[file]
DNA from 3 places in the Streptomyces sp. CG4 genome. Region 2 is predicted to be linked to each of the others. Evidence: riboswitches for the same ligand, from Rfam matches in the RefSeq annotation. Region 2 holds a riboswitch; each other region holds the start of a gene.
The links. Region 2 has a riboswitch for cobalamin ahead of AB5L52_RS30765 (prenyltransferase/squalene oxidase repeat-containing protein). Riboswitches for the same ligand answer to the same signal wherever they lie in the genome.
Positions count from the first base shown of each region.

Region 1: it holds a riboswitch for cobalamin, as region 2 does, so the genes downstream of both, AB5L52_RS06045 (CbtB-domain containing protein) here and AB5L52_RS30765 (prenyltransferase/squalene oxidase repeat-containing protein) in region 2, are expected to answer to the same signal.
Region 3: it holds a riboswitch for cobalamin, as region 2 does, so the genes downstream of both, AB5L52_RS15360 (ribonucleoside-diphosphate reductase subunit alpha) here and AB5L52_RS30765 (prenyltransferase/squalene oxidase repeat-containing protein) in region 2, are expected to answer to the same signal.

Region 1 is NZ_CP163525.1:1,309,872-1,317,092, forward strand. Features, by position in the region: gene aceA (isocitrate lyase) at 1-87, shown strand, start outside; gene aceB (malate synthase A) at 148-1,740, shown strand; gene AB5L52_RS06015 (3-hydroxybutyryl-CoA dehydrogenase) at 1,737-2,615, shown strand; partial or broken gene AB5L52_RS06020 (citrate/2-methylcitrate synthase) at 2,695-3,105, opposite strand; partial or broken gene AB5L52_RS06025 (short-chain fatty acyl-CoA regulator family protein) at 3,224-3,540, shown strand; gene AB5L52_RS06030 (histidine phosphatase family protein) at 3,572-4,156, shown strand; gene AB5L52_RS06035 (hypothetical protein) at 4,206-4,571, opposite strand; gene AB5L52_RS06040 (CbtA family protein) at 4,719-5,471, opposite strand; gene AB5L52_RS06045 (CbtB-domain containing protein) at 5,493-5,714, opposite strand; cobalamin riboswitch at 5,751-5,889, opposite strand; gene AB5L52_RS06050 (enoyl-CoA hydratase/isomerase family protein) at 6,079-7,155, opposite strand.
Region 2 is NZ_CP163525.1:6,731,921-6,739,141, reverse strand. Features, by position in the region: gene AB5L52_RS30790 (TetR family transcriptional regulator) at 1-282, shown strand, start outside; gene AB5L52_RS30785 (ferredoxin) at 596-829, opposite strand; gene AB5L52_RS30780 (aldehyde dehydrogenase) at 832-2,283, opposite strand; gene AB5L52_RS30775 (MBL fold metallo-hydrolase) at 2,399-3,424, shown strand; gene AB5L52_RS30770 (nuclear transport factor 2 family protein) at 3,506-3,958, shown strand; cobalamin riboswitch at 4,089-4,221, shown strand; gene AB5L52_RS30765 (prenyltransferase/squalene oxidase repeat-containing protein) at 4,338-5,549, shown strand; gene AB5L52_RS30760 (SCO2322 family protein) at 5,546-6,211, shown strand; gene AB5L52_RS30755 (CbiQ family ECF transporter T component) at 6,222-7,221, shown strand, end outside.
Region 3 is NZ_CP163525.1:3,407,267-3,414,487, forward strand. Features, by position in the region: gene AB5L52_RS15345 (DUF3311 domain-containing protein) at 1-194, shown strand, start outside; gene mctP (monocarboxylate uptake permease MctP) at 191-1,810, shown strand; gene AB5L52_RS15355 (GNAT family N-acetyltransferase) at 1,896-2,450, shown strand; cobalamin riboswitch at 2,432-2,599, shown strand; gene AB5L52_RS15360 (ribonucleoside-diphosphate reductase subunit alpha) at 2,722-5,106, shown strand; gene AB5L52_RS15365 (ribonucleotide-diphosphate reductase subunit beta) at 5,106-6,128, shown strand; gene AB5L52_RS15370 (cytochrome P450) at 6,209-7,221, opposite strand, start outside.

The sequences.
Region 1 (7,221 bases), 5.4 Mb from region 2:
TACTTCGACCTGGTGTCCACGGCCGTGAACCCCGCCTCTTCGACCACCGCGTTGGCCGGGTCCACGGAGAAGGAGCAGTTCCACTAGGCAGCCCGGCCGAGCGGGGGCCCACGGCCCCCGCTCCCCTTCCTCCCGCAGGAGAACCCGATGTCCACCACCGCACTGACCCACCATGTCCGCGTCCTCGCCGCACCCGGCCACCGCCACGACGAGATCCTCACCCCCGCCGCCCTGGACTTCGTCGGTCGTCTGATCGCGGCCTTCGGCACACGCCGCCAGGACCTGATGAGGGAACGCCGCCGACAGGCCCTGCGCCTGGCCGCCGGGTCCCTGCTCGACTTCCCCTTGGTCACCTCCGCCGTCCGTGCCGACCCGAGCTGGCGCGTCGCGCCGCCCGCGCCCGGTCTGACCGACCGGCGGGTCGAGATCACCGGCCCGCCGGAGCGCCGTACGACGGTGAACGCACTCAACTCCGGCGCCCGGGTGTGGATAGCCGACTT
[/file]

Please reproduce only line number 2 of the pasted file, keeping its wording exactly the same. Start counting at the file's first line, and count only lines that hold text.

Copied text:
The links. Region 2 has a riboswitch for cobalamin ahead of AB5L52_RS30765 (prenyltransferase/squalene oxidase repeat-containing protein). Riboswitches for the same ligand answer to the same signal wherever they lie in the genome.